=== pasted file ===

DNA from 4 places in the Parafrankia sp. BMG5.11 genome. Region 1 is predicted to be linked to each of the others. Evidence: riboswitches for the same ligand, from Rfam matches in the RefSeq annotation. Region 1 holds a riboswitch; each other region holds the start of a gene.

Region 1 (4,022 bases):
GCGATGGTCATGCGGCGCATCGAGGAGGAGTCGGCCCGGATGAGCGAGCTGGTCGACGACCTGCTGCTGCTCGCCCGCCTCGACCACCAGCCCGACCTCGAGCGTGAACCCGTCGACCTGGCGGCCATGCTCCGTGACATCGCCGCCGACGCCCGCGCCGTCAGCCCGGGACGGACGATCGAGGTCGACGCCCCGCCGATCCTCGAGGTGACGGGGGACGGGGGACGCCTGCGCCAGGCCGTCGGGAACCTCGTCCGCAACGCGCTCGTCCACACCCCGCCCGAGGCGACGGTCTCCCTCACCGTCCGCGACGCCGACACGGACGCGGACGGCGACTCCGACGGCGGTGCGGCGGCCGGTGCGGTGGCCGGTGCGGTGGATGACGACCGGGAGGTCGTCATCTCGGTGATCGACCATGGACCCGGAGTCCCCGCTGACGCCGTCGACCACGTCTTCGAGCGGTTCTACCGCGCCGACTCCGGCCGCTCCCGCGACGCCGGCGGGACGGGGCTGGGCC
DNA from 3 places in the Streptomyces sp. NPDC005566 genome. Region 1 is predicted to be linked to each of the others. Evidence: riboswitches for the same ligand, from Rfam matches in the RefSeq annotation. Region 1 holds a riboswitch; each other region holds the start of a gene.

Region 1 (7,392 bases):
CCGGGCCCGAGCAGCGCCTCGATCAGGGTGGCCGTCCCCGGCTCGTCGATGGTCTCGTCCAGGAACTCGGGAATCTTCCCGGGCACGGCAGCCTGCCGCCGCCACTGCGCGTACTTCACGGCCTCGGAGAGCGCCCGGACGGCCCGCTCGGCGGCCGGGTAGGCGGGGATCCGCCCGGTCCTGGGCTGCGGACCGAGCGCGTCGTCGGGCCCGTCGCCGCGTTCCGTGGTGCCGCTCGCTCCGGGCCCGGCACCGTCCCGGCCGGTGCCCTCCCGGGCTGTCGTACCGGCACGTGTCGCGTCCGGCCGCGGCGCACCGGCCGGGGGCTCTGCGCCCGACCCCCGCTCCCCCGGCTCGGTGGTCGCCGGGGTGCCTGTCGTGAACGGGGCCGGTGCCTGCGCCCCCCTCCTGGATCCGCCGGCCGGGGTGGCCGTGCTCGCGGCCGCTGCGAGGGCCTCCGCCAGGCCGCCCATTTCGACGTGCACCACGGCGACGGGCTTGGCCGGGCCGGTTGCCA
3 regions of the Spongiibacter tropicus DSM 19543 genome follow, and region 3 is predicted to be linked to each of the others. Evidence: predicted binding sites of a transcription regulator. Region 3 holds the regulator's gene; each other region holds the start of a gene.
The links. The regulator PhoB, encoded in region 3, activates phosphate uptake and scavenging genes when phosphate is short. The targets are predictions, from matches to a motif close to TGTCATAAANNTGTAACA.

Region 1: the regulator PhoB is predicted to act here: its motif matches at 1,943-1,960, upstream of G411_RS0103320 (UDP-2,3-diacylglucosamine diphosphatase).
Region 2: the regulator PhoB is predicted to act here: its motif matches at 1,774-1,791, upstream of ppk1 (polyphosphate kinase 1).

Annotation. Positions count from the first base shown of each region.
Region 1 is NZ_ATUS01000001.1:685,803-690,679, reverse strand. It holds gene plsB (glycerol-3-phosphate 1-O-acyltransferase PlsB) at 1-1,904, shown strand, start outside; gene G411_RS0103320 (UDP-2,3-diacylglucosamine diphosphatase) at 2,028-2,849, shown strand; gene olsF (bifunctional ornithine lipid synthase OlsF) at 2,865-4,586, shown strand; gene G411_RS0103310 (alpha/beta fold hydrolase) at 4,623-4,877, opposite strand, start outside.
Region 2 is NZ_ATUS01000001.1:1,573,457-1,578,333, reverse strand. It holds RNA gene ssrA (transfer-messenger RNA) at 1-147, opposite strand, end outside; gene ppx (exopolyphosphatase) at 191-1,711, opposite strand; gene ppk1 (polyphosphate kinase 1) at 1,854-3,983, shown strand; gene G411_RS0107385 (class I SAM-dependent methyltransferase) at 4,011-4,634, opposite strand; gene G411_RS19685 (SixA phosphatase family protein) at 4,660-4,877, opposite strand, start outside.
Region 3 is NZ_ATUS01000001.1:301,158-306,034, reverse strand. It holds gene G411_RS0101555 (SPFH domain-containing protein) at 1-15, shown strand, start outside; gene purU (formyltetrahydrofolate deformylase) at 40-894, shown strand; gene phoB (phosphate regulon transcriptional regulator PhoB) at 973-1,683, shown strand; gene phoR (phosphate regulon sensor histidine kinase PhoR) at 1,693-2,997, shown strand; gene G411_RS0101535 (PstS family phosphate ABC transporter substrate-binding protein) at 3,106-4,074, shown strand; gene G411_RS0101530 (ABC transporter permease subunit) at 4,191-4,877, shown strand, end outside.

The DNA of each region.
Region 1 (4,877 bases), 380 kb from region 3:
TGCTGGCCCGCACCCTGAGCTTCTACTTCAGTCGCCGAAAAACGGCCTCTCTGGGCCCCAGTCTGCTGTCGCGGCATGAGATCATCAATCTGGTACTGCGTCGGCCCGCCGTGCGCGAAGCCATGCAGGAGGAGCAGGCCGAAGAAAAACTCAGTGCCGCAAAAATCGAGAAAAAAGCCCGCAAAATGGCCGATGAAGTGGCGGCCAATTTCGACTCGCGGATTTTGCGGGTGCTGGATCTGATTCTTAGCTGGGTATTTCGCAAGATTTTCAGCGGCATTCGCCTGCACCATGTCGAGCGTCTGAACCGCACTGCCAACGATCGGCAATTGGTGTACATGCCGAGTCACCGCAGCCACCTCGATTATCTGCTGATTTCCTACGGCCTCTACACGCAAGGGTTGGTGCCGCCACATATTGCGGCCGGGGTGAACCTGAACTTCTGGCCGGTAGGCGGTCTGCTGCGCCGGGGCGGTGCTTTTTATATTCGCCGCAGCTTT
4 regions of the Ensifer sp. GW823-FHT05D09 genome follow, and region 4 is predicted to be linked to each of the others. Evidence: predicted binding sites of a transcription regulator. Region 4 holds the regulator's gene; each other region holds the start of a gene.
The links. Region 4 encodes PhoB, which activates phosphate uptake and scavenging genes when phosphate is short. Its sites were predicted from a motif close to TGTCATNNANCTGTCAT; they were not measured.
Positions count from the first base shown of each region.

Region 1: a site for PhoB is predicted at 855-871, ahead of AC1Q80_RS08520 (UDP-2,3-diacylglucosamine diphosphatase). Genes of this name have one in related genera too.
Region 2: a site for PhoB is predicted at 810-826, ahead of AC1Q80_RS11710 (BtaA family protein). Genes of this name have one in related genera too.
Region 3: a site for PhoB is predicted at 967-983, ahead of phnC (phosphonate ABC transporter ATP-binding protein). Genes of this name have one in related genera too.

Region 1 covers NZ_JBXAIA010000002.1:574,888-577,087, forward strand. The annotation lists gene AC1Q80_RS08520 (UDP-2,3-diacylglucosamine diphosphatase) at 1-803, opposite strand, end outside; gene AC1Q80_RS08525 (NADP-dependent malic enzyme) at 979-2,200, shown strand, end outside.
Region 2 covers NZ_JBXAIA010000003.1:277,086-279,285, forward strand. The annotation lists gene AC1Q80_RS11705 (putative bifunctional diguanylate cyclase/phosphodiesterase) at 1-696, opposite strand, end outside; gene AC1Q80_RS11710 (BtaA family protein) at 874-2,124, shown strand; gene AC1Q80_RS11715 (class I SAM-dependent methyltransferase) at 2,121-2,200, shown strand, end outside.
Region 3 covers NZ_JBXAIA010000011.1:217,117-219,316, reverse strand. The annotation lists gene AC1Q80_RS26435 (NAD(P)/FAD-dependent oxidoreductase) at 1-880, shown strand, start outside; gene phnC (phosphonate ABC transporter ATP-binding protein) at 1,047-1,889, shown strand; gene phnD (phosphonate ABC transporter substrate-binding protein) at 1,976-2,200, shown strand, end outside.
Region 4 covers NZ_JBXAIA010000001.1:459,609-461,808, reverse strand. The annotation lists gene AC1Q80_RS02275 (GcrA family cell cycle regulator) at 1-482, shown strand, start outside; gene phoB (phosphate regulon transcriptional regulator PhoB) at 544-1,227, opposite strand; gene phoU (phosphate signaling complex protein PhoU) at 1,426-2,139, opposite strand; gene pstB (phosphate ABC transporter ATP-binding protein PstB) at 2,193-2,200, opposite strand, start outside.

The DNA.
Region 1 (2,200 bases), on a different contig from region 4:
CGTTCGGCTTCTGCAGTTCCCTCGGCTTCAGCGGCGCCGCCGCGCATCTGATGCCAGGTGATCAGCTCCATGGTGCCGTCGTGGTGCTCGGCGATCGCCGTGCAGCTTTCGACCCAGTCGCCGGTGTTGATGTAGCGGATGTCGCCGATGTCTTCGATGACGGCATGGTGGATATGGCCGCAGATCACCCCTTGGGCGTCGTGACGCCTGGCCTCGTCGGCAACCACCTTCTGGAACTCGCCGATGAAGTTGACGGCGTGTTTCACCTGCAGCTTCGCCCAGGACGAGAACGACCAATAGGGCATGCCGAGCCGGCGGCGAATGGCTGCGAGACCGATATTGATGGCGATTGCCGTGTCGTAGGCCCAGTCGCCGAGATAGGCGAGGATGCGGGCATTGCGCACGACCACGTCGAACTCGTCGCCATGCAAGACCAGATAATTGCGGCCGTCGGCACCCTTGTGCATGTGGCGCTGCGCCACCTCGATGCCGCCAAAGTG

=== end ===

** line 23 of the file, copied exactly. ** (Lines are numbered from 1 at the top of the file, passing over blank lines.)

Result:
Region 3: a site for PhoB is predicted at 967-983, ahead of phnC (phosphonate ABC transporter ATP-binding protein). Genes of this name have one in related genera too.